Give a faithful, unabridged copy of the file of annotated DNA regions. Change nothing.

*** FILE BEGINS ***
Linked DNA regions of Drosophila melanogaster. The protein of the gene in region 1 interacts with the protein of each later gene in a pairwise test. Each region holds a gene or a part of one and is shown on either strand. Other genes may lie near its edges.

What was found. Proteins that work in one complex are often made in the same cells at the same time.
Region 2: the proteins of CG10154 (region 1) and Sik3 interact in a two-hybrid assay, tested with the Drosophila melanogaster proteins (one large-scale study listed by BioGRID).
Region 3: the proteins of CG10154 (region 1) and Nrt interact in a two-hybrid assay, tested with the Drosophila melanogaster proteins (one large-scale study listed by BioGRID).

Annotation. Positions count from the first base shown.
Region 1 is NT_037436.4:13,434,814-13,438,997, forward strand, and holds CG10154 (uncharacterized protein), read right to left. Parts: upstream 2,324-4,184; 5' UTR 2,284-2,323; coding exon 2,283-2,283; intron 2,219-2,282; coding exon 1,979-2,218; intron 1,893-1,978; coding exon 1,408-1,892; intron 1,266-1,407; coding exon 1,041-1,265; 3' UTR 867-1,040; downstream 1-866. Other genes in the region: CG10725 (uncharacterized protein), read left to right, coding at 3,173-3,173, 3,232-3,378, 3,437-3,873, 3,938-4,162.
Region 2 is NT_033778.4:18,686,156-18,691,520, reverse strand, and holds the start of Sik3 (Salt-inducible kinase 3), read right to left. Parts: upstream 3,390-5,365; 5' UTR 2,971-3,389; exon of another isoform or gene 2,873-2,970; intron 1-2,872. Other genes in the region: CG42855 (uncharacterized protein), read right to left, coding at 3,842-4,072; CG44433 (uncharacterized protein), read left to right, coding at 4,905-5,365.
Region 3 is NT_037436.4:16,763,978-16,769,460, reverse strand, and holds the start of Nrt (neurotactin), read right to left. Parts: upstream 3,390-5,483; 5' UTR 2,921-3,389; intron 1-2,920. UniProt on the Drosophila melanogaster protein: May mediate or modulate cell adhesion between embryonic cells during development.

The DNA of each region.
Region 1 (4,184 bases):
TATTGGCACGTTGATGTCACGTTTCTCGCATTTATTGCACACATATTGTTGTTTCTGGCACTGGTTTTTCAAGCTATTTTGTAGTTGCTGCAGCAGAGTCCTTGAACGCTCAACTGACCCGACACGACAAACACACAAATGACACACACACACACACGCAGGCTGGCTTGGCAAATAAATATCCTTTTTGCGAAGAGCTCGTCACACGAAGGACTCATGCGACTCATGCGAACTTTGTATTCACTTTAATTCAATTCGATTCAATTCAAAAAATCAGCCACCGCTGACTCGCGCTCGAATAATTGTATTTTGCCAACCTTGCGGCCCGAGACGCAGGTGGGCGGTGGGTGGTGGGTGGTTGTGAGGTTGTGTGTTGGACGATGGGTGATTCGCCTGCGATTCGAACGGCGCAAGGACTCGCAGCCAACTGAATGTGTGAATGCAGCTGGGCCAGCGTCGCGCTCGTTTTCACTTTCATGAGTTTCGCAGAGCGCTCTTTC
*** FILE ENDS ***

Linked DNA regions of Drosophila melanogaster. The protein of the gene in region 1 interacts with the protein of each later gene in a pairwise test. Each region holds a gene or a part of one and is shown on either strand. Other genes may lie near its edges.

What was found. Proteins that work in one complex are often made in the same cells at the same time.
Region 2: the proteins of CG10154 (region 1) and Sik3 interact in a two-hybrid assay, tested with the Drosophila melanogaster proteins (one large-scale study listed by BioGRID).
Region 3: the proteins of CG10154 (region 1) and Nrt interact in a two-hybrid assay, tested with the Drosophila melanogaster proteins (one large-scale study listed by BioGRID).

Annotation. Positions count from the first base shown.
Region 1 is NT_037436.4:13,434,814-13,438,997, forward strand, and holds CG10154 (uncharacterized protein), read right to left. Parts: upstream 2,324-4,184; 5' UTR 2,284-2,323; coding exon 2,283-2,283; intron 2,219-2,282; coding exon 1,979-2,218; intron 1,893-1,978; coding exon 1,408-1,892; intron 1,266-1,407; coding exon 1,041-1,265; 3' UTR 867-1,040; downstream 1-866. Other genes in the region: CG10725 (uncharacterized protein), read left to right, coding at 3,173-3,173, 3,232-3,378, 3,437-3,873, 3,938-4,162.
Region 2 is NT_033778.4:18,686,156-18,691,520, reverse strand, and holds the start of Sik3 (Salt-inducible kinase 3), read right to left. Parts: upstream 3,390-5,365; 5' UTR 2,971-3,389; exon of another isoform or gene 2,873-2,970; intron 1-2,872. Other genes in the region: CG42855 (uncharacterized protein), read right to left, coding at 3,842-4,072; CG44433 (uncharacterized protein), read left to right, coding at 4,905-5,365.
Region 3 is NT_037436.4:16,763,978-16,769,460, reverse strand, and holds the start of Nrt (neurotactin), read right to left. Parts: upstream 3,390-5,483; 5' UTR 2,921-3,389; intron 1-2,920. UniProt on the Drosophila melanogaster protein: May mediate or modulate cell adhesion between embryonic cells during development.

The DNA of each region.
Region 1 (4,184 bases):
TATTGGCACGTTGATGTCACGTTTCTCGCATTTATTGCACACATATTGTTGTTTCTGGCACTGGTTTTTCAAGCTATTTTGTAGTTGCTGCAGCAGAGTCCTTGAACGCTCAACTGACCCGACACGACAAACACACAAATGACACACACACACACACGCAGGCTGGCTTGGCAAATAAATATCCTTTTTGCGAAGAGCTCGTCACACGAAGGACTCATGCGACTCATGCGAACTTTGTATTCACTTTAATTCAATTCGATTCAATTCAAAAAATCAGCCACCGCTGACTCGCGCTCGAATAATTGTATTTTGCCAACCTTGCGGCCCGAGACGCAGGTGGGCGGTGGGTGGTGGGTGGTTGTGAGGTTGTGTGTTGGACGATGGGTGATTCGCCTGCGATTCGAACGGCGCAAGGACTCGCAGCCAACTGAATGTGTGAATGCAGCTGGGCCAGCGTCGCGCTCGTTTTCACTTTCATGAGTTTCGCAGAGCGCTCTTTC